|Algeria||The coastal quarter has a Mediterranean climate, while the rest is either a sandy desert or semi-desert on the interior's few hills. There is a strip of Sahel running through the far south and the climate is cooler in the mountain regions||37.1||Sahel|
|Mauritania||Mauritania is located mostly in the Sahara desert save for a small piece of tropical savanna and Sahel around the River Senegal in approximately the southernmost quarter of its territory. Because of extended, severe drought, the desert has been expanding since the mid-1960s. To the west, between the ocean and the eastern plateaus, are alternating areas of clayey plains and sand dunes, some of which are shifted from place to place by high winds.||8.2||Sahel state, CILLS and Sénégal River Area|
|Senegal||Senegal has a both Sahel, Sahel-Soudan, Sudan_(region), Soudan-Guinea, tropical rainforest, and Guinean mangroves. Most of the southern Casamance arm of the country has been classified by the World Wildlife Fund as part of the Guinean forest-savanna mosaic ecoregion.||180.4||Sahel state, CILLS and Sénégal River Area|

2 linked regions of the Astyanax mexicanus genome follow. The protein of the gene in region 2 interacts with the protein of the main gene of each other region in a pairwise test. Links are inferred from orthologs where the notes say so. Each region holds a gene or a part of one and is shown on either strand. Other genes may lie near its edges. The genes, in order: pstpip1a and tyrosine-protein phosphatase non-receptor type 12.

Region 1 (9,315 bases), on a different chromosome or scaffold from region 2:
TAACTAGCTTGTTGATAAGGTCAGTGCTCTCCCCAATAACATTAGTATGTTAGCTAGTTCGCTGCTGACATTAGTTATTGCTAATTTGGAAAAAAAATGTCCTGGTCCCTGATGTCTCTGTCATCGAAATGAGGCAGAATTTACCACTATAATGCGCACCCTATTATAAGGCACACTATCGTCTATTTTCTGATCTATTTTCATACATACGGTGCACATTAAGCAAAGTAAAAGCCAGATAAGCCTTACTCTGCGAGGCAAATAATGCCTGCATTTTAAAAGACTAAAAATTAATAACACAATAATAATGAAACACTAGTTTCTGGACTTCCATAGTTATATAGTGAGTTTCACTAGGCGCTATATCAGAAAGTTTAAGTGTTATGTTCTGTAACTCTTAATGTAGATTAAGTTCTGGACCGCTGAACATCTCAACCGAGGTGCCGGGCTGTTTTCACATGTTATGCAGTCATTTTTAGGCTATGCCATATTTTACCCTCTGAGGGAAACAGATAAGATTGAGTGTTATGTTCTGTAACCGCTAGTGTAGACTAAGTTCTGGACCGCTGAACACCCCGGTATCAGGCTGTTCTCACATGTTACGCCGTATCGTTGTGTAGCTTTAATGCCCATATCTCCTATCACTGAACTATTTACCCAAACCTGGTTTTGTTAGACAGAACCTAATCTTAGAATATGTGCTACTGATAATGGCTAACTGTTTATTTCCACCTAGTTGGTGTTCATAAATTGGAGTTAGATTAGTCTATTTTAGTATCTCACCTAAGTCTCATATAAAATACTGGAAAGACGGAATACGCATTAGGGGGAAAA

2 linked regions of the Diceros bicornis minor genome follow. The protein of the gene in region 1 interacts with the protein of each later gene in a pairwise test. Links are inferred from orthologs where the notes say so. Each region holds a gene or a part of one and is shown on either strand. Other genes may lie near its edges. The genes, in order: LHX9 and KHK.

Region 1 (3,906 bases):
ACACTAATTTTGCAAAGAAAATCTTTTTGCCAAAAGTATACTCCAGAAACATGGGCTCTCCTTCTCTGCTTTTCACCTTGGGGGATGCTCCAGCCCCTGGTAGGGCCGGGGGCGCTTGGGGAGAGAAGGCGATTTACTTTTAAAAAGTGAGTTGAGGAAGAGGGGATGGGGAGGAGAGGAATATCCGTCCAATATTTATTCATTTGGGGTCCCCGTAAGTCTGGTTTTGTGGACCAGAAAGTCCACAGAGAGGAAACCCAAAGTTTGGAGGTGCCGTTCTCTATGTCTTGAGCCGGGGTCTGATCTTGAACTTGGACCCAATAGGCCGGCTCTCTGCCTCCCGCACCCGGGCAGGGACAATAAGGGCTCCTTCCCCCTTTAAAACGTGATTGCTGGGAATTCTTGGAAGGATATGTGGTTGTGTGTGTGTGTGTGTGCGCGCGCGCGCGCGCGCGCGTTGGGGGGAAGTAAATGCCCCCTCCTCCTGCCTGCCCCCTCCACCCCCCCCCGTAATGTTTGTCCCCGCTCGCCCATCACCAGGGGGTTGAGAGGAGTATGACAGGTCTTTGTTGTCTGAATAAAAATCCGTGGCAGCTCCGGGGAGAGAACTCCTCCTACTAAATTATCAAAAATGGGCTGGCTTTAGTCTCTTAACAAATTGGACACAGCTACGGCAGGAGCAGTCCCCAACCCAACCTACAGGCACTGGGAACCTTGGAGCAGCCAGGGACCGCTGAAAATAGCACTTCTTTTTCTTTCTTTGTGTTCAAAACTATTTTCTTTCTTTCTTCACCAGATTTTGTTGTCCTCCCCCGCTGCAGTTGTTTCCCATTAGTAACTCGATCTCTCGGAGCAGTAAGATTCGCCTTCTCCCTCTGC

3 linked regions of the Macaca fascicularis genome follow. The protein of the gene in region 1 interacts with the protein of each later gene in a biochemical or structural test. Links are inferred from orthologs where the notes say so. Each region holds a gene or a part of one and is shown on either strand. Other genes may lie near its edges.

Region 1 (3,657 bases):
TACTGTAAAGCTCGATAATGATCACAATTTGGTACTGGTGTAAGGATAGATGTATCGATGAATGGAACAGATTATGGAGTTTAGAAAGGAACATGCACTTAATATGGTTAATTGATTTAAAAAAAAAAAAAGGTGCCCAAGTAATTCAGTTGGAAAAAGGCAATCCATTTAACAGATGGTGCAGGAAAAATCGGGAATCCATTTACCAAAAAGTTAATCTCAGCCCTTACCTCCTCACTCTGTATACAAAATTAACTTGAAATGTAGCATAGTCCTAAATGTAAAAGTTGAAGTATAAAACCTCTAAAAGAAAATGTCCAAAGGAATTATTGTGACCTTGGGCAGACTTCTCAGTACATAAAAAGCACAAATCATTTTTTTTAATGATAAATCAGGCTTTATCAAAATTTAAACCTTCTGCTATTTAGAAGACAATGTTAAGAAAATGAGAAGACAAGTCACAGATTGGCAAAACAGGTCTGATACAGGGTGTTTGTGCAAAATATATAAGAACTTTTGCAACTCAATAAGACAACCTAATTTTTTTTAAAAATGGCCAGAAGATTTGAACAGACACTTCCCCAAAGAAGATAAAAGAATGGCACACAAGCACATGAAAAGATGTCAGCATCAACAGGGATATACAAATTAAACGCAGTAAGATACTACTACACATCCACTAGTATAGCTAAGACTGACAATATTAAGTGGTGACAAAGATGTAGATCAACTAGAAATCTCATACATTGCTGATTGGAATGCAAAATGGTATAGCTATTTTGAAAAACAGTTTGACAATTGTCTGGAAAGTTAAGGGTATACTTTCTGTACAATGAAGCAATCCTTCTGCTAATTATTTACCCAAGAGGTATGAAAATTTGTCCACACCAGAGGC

|Gambia||The Gambia has a subtropical climate with distinct cool, dry and hot, humid seasons. The temperature escalates rapidly on going inland and has been known to reach as high as 51 °C on occasions. The average annual rainfall ranges from 920 mm (36.2 in) in the interior to 1,450 mm (57.1 in) along the coast. The grassy flood plain of the Gambia River, which contains Guinean mangroves near the coast, with West Sudanian savanna upriver and inland.||425.5||CILLS and Sénégal River Area (observer member).|
|Guinea||Guinea has both lowland belt running north to south behind the coast (Lower Guinea), which is part of the Guinean forest-savanna mosaic ecoregion; the pastoral Fouta Djallon highlands (Middle Guinea); the northern fertile (Upper Guinea); and a south-eastern rain-forest region (Forest Guinea).||106.1||Sahel state, CILLS and Sénégal River Area|
|Guinea Bissau||The climate in Guinea-Bissau is tropical and is generally hot and humid. It has a monsoonal-type rainy season with southwesterly winds and a dry season with northeasterly Harmattan winds. It is warm all year around and there is little temperature fluctuation; it averages 26.3 °C (79.3 °F). The average rainfall for Bissau is 2,024 millimetres (79.7 in) although this is almost entirely accounted for during the rainy season which falls between June and September/October. From December through April, the country experiences drought. The terrain of Guinea-Bissau is mostly low coastal plain with swamps of Guinean mangroves rising to Guinean forest-savanna mosaic in the east.||115.5||CILLS|
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- Sudanese savanna
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- Yacouba Sawadogo
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- Sahel drought
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- Community of Sahel-Saharan States
- Sudan (region)